First cultivated more than 10,000 years ago, barley belongs to the Triticeae family, which includes wheat and rye, and that together provides around 30 percent of the calories consumed worldwide. It is the world’s fourth most important cereal crop both in terms of area of cultivation and in quantity of grain produced. At 5 billion nucleic acid base pairs (the genetic “letters”), the barley genome is almost twice the size of that of humans, and determining the sequence of its DNA had presented a major challenge. That was mainly because its genome contains a large proportion of closely related sequences, which are difficult to piece together.
The International Barley Sequencing Consortium (IBSC) is comprised of many researchers at many institutions across the world and they say the new resource will facilitate the development of new and better barley varieties able to cope with the demands of diverse climate and in the fight against cereal crop diseases, which cause millions in losses every year. The IBSC was founded in 2006 and along with the US includes scientists from Germany, Japan, Finland, Australia, the United Kingdom and China. The genome sequence and related resources are freely accessible online.
"The barley genome will help us in our quest to help solve the ‘9 billion-people’ question: How to feed two more billion mouths in less than 40 years,” said IBSC member, Rod Wing, professor of plant sciences in the University of Arizona, in a statement. "The larger the genome, the more repetitive its sequence is. If you perform a whole genome shotgun sequencing approach, 90 to 95 percent of the genome sequence you get consists of almost the same sequence over and over, with no order or orientation.”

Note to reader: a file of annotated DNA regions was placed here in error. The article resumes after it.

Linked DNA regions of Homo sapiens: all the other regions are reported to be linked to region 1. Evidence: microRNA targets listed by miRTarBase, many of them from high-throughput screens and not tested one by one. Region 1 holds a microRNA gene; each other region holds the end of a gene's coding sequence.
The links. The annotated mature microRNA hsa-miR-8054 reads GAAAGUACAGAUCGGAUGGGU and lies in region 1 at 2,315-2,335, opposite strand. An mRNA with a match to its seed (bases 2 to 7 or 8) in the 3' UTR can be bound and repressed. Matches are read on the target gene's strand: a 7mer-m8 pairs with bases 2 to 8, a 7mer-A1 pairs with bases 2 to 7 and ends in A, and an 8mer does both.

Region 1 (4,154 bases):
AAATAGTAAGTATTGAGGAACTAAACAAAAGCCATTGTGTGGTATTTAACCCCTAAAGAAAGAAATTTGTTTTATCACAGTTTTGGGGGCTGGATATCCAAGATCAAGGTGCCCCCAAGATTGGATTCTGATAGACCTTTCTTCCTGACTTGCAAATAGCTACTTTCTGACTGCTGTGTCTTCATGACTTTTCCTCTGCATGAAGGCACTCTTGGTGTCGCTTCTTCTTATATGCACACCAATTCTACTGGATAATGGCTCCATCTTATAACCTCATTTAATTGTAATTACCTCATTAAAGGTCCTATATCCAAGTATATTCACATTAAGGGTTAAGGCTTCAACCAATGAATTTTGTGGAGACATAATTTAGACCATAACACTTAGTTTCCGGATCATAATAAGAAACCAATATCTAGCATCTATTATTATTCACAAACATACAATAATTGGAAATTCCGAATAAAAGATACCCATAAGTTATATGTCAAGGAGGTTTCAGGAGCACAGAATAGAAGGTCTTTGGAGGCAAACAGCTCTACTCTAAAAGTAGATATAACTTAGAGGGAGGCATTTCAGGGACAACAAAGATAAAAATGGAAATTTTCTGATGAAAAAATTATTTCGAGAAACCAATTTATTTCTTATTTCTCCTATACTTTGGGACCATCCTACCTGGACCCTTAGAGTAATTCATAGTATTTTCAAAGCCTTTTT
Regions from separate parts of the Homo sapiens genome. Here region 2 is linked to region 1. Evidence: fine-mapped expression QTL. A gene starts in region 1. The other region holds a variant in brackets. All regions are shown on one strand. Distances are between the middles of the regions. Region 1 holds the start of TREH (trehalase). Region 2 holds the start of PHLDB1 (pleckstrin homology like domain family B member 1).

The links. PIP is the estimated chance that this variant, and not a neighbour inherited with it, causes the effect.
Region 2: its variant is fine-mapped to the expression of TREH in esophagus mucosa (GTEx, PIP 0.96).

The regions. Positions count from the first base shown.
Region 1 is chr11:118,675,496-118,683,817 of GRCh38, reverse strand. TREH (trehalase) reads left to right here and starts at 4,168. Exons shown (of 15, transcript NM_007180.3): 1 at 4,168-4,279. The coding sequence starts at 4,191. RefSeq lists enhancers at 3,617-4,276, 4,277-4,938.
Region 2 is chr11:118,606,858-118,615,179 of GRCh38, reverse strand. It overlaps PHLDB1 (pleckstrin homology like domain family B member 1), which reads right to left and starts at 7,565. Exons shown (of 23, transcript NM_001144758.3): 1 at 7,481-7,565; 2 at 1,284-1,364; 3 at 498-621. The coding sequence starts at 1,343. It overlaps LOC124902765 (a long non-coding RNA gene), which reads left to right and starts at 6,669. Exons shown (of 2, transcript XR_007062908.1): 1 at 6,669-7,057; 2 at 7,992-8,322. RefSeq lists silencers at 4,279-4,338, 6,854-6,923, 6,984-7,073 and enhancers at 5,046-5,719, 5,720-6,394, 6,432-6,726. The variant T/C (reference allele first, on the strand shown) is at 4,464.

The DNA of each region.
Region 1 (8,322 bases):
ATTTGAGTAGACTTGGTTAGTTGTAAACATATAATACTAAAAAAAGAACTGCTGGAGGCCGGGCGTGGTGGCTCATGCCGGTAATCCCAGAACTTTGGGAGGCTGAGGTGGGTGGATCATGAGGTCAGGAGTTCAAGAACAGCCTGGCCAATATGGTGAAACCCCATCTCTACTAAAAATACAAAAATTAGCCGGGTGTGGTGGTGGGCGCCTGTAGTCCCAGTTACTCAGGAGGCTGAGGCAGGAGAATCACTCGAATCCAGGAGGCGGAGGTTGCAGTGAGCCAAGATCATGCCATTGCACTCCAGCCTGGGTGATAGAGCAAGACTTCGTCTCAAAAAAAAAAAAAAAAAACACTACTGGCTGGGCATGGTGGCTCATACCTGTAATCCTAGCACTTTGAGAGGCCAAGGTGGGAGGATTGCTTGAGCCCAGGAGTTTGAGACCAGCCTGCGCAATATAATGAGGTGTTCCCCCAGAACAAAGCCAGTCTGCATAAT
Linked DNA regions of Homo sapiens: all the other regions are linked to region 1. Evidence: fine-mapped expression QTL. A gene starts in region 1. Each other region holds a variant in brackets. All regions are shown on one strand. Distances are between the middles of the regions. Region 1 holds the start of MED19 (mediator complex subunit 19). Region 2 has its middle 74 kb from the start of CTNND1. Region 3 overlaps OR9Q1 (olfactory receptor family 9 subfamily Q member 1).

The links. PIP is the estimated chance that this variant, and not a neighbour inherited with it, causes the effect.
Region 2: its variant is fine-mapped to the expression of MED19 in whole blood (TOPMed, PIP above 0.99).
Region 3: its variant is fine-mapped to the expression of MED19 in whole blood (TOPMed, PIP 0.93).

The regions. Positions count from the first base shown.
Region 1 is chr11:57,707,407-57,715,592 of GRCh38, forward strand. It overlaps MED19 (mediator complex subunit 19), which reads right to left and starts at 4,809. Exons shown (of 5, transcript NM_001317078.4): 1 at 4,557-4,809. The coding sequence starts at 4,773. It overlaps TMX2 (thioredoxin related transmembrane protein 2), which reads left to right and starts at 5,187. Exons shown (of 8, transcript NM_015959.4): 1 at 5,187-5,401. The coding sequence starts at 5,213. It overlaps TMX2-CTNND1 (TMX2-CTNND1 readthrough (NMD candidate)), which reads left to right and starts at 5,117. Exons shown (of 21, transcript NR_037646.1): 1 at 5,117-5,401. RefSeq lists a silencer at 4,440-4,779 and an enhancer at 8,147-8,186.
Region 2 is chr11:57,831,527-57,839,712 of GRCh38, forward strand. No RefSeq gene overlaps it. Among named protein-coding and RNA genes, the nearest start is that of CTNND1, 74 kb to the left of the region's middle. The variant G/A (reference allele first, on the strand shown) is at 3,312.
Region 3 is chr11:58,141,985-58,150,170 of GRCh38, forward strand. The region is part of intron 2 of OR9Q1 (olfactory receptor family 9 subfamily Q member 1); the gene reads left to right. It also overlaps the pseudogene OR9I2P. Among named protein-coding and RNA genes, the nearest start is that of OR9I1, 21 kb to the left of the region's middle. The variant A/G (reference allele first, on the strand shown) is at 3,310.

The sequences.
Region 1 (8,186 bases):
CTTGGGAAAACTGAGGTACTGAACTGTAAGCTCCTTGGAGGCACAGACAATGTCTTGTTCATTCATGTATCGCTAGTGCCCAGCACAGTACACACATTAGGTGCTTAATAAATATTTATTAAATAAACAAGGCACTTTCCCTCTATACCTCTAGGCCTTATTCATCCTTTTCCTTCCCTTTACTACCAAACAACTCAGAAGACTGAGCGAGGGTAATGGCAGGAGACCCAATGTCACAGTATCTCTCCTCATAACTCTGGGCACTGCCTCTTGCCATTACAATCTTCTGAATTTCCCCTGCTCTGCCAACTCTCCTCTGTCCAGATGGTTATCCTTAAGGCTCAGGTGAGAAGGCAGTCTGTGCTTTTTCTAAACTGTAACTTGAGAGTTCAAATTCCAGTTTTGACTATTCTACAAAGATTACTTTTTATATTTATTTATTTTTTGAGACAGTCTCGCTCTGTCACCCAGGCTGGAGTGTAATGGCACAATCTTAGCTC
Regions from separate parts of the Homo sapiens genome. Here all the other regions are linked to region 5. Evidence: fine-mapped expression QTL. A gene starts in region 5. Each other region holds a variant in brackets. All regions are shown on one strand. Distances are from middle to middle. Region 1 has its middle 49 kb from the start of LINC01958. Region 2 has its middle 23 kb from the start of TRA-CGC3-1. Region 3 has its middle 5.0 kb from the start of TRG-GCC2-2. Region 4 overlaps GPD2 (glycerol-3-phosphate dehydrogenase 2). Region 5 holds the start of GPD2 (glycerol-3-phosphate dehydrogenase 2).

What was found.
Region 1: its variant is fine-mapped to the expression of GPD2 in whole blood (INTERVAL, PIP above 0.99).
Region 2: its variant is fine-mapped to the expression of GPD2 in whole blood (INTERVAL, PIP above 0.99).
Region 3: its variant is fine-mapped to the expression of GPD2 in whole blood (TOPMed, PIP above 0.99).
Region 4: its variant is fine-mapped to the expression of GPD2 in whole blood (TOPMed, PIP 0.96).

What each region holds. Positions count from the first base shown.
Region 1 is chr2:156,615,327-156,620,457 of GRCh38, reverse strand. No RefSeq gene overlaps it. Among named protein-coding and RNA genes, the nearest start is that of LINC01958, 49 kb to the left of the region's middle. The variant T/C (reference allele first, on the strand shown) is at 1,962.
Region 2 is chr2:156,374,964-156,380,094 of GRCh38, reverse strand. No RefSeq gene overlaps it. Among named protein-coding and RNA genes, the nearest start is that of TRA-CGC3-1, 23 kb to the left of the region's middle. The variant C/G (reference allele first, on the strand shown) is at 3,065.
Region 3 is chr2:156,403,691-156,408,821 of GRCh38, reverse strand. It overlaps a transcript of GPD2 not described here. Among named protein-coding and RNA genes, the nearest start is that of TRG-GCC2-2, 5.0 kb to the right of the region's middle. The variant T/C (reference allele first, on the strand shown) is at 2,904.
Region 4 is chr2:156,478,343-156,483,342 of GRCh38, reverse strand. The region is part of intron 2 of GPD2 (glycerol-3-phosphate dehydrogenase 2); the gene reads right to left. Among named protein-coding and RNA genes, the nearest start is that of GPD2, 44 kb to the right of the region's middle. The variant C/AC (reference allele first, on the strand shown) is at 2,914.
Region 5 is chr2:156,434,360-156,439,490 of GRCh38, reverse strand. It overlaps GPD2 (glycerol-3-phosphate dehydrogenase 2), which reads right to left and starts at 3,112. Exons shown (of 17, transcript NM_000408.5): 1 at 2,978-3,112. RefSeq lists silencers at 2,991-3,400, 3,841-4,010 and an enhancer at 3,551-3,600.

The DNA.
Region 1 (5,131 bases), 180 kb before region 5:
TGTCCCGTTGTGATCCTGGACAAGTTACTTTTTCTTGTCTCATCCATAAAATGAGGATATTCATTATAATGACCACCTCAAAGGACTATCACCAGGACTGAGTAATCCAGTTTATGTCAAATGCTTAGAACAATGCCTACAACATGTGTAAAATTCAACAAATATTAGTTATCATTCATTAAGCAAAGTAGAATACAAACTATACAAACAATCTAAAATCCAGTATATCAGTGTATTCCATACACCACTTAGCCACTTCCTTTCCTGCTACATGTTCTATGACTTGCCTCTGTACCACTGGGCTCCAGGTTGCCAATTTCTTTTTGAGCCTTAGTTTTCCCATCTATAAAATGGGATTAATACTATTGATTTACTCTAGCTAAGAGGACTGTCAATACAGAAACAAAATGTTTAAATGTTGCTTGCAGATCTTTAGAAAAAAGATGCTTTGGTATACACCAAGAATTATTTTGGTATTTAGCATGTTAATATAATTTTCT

Wing’s group laid an important piece of the groundwork for the sequencing project by constructing a library containing the genetic sequences of large chunks of the genome. Built in 2000, that library was the largest of its kind at the time. In the current effort, those pieces helped the consortium determine the locations of the genetic sequences obtained by the participating centers so they could construct a map of the barley genome.
Barley has twice the genome of humans - but one third that of wheat. Photo: Alexander von Halem
“With these big genome projects you have different groups that are specialized in different tasks,” Wing said. “This project has been going on for a long time and finally culminated with a high-quality genome sequence.”
The IBSC has succeeded in positioning the DNA sequences of the majority of barley genes into a linear order along each individual chromosome. This is an important milestone toward eventually unravelling a full barley genome sequence.
“Here, we have a physical map and a draft sequence,” Wing said. “We know where most of the genes reside in the barley genome. If the sequence were a text, we’d have almost all the words in the right order, but every 100 words or so, there’d be one that’s missing.”
Their publication provides a detailed overview of the functional portions of the barley genome, revealing the order and structure of most of its 32,000 genes and a detailed analysis of where and when genes are switched on in different tissues and at different stages of development. They describe the location of dynamic regions of the genome that carry genes conferring resistance to diseases.
“Plants carry genes that make them resistant to certain types of bacterial, fungal and viral diseases,” Wing said. “Once we know where all the resistance genes are in the most important crop cereals, we can do comparative genomics – a great tool for plant pathologists to dissect the molecular pathways used by the plants in fighting pathogens. The genome sequence shows you where all the potential disease resistance genes are, and that makes it easier to track them and select the ones you want by conventional breeding approaches.”
According to the IBSC, the barley sequence highlights with unprecedented detail the differences across a range of barley cultivars and provides a springboard for the development of innovative approaches for the use of abundant genetic resources kept in gene banks around the globe. In addition, access to the assembled catalog of gene sequences will streamline efforts to improve barley production through breeding for varieties better able to withstand pests and disease and deal with adverse environmental conditions such as drought and heat stress.
Next up: the wheat genome, the last frontier in the world's most important cereal crops, with a genome about three times larger than barley.
Published in Nature.